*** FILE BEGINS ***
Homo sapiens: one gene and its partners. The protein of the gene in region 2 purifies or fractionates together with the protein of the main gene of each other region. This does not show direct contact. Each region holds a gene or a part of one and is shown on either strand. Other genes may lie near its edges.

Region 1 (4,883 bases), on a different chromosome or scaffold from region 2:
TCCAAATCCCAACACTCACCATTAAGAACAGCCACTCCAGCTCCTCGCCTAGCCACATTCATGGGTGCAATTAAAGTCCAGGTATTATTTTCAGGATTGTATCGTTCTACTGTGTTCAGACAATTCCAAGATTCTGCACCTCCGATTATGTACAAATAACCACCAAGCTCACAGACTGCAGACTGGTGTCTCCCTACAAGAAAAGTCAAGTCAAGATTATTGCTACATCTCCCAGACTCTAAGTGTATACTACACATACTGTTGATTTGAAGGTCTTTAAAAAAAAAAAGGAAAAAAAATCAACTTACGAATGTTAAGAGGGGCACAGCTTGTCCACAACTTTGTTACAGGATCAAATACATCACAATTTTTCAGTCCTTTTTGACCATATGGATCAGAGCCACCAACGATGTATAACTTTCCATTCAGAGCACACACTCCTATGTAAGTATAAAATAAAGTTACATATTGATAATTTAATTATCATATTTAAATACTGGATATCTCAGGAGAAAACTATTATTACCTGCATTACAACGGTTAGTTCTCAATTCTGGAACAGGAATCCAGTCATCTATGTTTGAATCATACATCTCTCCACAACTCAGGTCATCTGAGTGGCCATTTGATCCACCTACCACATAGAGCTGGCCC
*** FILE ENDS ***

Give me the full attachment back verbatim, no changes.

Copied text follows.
Homo sapiens: one gene and its partners. The protein of the gene in region 2 purifies or fractionates together with the protein of the main gene of each other region. This does not show direct contact. Each region holds a gene or a part of one and is shown on either strand. Other genes may lie near its edges.

Region 1 (4,883 bases), on a different chromosome or scaffold from region 2:
TCCAAATCCCAACACTCACCATTAAGAACAGCCACTCCAGCTCCTCGCCTAGCCACATTCATGGGTGCAATTAAAGTCCAGGTATTATTTTCAGGATTGTATCGTTCTACTGTGTTCAGACAATTCCAAGATTCTGCACCTCCGATTATGTACAAATAACCACCAAGCTCACAGACTGCAGACTGGTGTCTCCCTACAAGAAAAGTCAAGTCAAGATTATTGCTACATCTCCCAGACTCTAAGTGTATACTACACATACTGTTGATTTGAAGGTCTTTAAAAAAAAAAAGGAAAAAAAATCAACTTACGAATGTTAAGAGGGGCACAGCTTGTCCACAACTTTGTTACAGGATCAAATACATCACAATTTTTCAGTCCTTTTTGACCATATGGATCAGAGCCACCAACGATGTATAACTTTCCATTCAGAGCACACACTCCTATGTAAGTATAAAATAAAGTTACATATTGATAATTTAATTATCATATTTAAATACTGGATATCTCAGGAGAAAACTATTATTACCTGCATTACAACGGTTAGTTCTCAATTCTGGAACAGGAATCCAGTCATCTATGTTTGAATCATACATCTCTCCACAACTCAGGTCATCTGAGTGGCCATTTGATCCACCTACCACATAGAGCTGGCCC